I have also been allowed to read a manuscript showing that Bernal Diaz' account of the conquest of Mexico (which was available to Smith) also appears to have been a possible source. Thomas Donofrio has written "Early American Influences on the Book of Mormon" and "Book of Mormon Tories", showing how American patriotic literature is reflected in Book of Mormon.

     An excellent and thorough discussion of these theories is David Persuitte's book Joseph Smith And The Origins Of The Book Of Mormon (second edition, McFarland & Co., 2000, ISBN 0-7864-0826-X, $29.95 + $4.00 S&H, tel. 1-800-253-2187).

     Persuitte shows how Joseph Smith could have written the Book of Mormon without divine guidance or without translating anything, simply by using literature available at the time. He has compared the Book of Mormon and those source books in great detail, listing hundreds of very close parallels, in wording, in order of presentation, in basic ideas. This book will make it very difficult for anyone to argue that Joseph Smith "could not have written the Book of Mormon." Persuitte's book goes far beyond B. H. Roberts' posthumously published "Studies of the Book of Mormon," but is in that same vein.

     In the essay collection American Apocrypha edited by Brent Metcalfe and Dan Vogel there is a must-read article by Scott C. Dunn (pp 17-46) called "Automaticity and the Dictation of the Book of Mormon." Dunn thoroughly demolishes this line of argument (that an uneducated Joseph Smith could not have written it without divine guidance) by giving detailed examples of other books, as long, as detailed, as complex as the Book of Mormon, which were produced by authors equally as unskilled and unlearned in the subject matter as Joseph Smith was. It is a phenomenon called by various terms such as channeling or automatic writing.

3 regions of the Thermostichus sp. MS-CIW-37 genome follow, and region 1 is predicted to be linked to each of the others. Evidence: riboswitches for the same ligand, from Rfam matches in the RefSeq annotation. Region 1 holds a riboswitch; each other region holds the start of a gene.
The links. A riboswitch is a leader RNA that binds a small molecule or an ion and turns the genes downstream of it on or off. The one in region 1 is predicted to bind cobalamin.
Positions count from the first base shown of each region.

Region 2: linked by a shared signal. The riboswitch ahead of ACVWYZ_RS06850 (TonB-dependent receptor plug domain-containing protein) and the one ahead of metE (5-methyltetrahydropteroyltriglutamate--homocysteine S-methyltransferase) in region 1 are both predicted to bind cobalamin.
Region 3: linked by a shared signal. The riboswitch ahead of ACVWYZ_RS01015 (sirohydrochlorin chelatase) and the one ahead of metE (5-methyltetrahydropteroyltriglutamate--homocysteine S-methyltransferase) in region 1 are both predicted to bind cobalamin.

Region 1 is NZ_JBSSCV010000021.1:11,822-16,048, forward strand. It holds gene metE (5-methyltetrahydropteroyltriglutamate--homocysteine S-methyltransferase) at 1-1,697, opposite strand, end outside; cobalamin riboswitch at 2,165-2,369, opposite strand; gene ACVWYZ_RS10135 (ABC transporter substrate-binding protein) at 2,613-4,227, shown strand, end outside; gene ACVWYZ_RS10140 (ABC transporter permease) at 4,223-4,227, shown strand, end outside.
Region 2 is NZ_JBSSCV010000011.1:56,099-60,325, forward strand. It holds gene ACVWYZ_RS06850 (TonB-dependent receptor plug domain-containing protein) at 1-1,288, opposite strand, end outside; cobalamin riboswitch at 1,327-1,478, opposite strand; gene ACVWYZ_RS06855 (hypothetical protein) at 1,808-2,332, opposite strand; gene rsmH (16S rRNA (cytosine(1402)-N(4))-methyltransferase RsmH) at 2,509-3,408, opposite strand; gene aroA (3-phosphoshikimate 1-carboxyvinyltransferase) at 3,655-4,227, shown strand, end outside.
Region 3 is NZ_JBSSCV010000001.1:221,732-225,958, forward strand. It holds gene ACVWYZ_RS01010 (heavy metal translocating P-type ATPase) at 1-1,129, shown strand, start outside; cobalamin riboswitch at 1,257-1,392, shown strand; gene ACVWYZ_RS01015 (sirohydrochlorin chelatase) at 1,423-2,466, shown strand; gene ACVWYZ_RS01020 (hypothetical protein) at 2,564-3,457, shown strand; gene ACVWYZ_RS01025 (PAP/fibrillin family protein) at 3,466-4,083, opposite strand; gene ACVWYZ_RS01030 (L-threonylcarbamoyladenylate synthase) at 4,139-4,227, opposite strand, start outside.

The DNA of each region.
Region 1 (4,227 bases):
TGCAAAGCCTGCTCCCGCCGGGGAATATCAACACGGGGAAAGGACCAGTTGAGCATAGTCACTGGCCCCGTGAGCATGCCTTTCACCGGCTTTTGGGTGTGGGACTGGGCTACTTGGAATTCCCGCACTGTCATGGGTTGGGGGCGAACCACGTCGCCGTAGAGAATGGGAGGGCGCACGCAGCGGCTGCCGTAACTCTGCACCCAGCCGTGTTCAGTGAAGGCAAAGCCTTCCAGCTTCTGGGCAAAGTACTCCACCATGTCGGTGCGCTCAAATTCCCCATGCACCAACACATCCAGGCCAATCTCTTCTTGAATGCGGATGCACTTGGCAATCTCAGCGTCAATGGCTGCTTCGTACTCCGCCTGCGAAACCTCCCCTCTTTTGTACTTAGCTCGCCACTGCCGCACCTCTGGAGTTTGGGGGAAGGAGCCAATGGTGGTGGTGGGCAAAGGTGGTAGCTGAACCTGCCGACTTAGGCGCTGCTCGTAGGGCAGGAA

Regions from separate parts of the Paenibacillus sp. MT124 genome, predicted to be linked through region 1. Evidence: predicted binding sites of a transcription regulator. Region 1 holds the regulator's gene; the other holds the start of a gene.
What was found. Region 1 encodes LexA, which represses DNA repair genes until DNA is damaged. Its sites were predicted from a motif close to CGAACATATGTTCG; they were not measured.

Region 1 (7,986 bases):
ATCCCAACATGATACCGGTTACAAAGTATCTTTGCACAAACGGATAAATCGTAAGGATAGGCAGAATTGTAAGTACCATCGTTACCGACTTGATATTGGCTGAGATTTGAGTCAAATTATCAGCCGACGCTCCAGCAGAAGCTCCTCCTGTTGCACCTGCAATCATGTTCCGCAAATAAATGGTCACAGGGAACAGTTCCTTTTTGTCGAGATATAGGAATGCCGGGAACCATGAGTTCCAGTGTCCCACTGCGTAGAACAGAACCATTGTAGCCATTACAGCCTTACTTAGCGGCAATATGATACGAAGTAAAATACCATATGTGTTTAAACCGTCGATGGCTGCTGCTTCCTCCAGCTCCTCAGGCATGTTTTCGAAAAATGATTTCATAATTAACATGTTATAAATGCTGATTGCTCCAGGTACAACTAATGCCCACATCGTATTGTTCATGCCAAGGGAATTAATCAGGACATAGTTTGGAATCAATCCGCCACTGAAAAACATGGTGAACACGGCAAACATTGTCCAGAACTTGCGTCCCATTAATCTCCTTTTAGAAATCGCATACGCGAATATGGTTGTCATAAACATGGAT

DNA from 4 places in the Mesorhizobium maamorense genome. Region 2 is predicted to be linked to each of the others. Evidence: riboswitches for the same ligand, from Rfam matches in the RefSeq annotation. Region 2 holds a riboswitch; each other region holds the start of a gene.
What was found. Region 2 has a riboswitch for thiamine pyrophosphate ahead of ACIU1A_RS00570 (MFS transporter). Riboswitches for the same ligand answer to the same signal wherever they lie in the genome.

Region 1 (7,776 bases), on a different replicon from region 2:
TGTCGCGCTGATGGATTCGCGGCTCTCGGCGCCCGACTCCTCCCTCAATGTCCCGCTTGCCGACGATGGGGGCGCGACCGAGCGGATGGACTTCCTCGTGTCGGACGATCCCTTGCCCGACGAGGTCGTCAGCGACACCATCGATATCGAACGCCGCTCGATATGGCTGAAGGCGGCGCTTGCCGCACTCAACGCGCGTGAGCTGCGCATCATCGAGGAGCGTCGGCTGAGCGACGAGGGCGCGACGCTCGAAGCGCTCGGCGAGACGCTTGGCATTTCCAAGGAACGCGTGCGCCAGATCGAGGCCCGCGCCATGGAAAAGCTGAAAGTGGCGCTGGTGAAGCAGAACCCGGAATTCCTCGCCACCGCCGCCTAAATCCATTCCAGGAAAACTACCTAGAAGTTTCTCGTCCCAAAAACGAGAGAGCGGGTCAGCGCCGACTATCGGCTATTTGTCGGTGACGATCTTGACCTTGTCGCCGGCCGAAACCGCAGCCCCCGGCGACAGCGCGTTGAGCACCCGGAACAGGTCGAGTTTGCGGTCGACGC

One of the examples he gives is a book I came across when I first began really to explore Mormon history: Oahspe, which is a scripture-like book published in 1882 by John Newbrough. Newbrough had been visited by an angel and told to prepare himself for an important divine task by living a righteous life for a probationary period. He did so, and then was commanded by the angel to buy a typewriter and paper and to sit down at the typewriter and place his hands on the keys. When he objected that he did not know how to type, the angel said that he did not need to know how to type. The angel then proceeded to type rapidly the text of the book, using Newbrough's fingers. When I examined the book in the university library, I immediately thought, "This is just like the Book of Mormon!" (The Oahspe book is on-line here.)

     Other examples Dunn discusses are Schucman's Course in Miracles, Edgar Cayce's books, Jane Roberts' "Seth" books, the Urantia books, Levi H. Dowling's writings, and - perhaps the most amazing example - the Patience Worth books, channeled through an uneducated woman named Pearl Curran.

     Remember that it is not up to the critics of the Book of Mormon to "explain" it. I think of it like the magic tricks that the stage magician performs. I can't explain how the magician appears to saw the lady in half. But I don't have to explain how he manages the illusion in order for me to know that it's not what it appears to be. I still know that it's a trick. It's the same with the Book of Mormon. I don't have to explain how he produced it. However he managed to produce it, there is a mountain of evidence which says that it's not authentic.